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Biography of Isaac A. Tyndall

ISAAC A. TYNDALL. The gentleman who occupies the honorable position of assessor of Christian County, Missouri, was first elected to that office in 1890, and reelected two years later. He is one of the most prominent citizens, and has held many official positions of trust. Mr. Tyndall was born in Christian (then Greene) County, May 10, 1856. His parents, William V. and Hannah (Huff) Tyndall, were natives of Georgia and Arkansas, respectively, the father born April 19, 1818, and the mother in Fulton County. Our subject’s great-grandfather came from England to this country at an early date, and settled at Baltimore, Md. His son, the grandfather of our subject, was a soldier in the War of 1812. William V. Tyndall, father of the subject, remained in his native State until three years of age, and, when grown, or in 1841, he emigrated to Missouri. He first settled in Christian County, about two miles southeast of Sparta, and bought a farm, on which he remained for eight years. Thence he moved to a farm four miles northeast of that town, and on this passed the remainder of his days, dying February 15, 1893, of pneumonia. He was a hearty, strong man up to the time of his death. He was also a good man, for his career was marked by uprightness and truth, and his life was filled with acts...

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Biography of James Hailey

JAMES HAILEY. This gentleman is the oldest resident of Ava, and during the long term of years that he has spent in this section, his good name has remained untarnished and he has won for himself many friends. He was born in Bedford County, Tennessee, February 7, 1824, a son of Tavner and Joyce (Tomison) Hailey, the former of whom was born in Henry County, Virginia, was an early pioneer of Tennessee, and in 1839 settled in Webster County, Missouri, where he followed the occupation of farming until his death in 1867. He was a Whig in politics. His wife was born in Virginia and died in 1869, the daughter of Peter Tomison, a Virginian who removed to Tennessee. The paternal grandfather, James Hailey, was of English descent and a native of Virginia, and was a soldier of the Revolution. Fourteen children were born to Tavner Hailey and wife, only two of whom are living, James and Joyce (Mrs. Johnson) of Webster County. Fourteen members of this family reached maturity: Lucy, Louis P., Elizabeth, Susan, James, Peter F., Sarah, Joyce, Eliza, Joseph, Judy, Alice, Temperance and Tavner C.; all the sons were soldiers in Missouri regiments during the Civil War. The schooldays of James Hailey were spent in Tennessee and in Missouri, and were limited to the common schools. In 1847 he began to do for himself and was...

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Biography of Judge James P. Ince

JUDGE JAMES P. INCE. This gentleman is the associate judge of the Western District of Douglas County, Missouri, and no better man for the position could be found than he, for he is intelligent, well posted, imbued with the milk of human kindness, and has always shown the utmost impartiality in his decisions. The Judge has resided in Missouri since 1843, and has been a resident of Douglas County since 1862, taking up his abode in the vicinity of Rome. He was born in Overton County, Tennessee, March 28, 1828, a son of John and Elizabeth (Clark) Ince, the former of whom was born in Ireland and came to the United States in his youth, locating in South Carolina, where he lived for about five years. He then spent eight years in Overton County, Tennessee, after which he became a resident of Lawrence County, Arkansas, and there was called from life about 1833. After his death his widow returned to Tennessee, and in 1843 came to Missouri and settled in Greene County, about twenty miles south of Springfield, where she resided until 1863, when she moved to Pike County, and died in 1887. She was a native of the Old North State and a daughter of John Clark, who lived and died in that State, a farmer. The subject of this sketch was one of eight children: Thomas, Jesse,...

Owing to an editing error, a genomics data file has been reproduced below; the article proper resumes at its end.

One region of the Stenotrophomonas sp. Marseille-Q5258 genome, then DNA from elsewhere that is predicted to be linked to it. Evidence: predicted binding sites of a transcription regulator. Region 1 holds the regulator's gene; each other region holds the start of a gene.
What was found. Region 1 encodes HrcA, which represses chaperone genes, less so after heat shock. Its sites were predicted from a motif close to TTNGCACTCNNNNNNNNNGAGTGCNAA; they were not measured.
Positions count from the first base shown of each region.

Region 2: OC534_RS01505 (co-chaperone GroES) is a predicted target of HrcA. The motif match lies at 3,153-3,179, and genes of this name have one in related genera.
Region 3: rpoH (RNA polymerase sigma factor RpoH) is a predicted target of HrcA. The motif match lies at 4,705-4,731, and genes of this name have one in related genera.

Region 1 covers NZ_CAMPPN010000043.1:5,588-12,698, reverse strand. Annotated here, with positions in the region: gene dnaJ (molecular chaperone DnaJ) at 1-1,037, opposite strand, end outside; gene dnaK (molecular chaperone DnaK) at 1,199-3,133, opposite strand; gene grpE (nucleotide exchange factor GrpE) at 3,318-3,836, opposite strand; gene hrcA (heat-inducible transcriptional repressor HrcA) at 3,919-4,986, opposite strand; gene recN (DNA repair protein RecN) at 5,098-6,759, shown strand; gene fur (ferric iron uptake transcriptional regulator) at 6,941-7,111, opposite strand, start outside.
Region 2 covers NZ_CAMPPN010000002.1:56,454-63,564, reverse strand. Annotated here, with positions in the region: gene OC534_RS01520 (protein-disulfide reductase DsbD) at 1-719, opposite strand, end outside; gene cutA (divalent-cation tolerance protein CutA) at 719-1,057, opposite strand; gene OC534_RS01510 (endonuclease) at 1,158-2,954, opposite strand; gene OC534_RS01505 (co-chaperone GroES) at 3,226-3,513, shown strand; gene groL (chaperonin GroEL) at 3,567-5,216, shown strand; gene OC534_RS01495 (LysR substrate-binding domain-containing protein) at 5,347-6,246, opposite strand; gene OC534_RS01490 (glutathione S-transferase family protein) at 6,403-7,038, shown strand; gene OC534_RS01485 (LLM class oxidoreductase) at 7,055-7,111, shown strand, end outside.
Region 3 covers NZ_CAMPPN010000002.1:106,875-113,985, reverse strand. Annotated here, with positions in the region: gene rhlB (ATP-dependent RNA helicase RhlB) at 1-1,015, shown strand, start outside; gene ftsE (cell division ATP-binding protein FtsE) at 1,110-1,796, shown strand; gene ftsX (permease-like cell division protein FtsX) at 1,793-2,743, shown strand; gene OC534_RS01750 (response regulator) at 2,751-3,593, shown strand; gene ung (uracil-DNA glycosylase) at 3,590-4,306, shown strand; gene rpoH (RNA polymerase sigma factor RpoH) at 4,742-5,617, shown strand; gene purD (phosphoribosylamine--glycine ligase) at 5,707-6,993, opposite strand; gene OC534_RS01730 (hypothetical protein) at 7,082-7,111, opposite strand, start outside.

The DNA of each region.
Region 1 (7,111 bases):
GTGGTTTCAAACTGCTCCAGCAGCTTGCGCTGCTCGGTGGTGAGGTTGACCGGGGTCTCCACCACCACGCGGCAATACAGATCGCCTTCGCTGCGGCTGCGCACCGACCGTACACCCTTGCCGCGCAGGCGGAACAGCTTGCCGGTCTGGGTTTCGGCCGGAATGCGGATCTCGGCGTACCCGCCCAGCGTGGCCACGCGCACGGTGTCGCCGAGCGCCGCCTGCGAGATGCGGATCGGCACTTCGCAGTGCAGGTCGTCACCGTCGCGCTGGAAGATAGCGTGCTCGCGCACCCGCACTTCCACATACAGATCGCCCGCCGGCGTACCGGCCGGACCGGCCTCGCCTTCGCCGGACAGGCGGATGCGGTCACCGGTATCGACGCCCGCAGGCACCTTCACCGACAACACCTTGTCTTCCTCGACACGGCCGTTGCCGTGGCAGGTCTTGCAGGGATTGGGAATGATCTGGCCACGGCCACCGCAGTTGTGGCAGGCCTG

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Biography of Anselm C. Bralley

ANSELM C. BRALLEY. This gentleman has been a useful citizen of Douglas County, Missouri, since 1865, but was born in Greene County, Missouri, October 7, 1839, a son of Jonathan and Margaret (Bogel) Bralley and grandson of James Bralley, who came to this country from Ireland. They took up their residence in Virginia, and there Jonathan Bralley was born, reared, and moved to Missouri, in 1839, after which he moved to Greene County, Missouri, and settled on the James River near Galloway. Later he removed to Webster County and there died in the spring of 1866. He was a Democrat in politics and for many years held the office of justice of the peace, and socially was a Mason. He was quite a hunter in his youth, and was successful in amassing a comfortable fortune. His wife was born in Virginia also, and was the only one of her family to come to Missouri. She died in December, 1892, having become the mother of twelve children: Sanders was a soldier of the Twenty-Fourth Missouri Infantry and died at the age of twenty-five years; Elizabeth became the wife of Melvin Smith and died at the age of forty-five years; Anselm C.;John C., who died at about the age of twenty years in Lebanon, Missouri, while a member of the State Militia during the war; Franklin was about eighteen years old...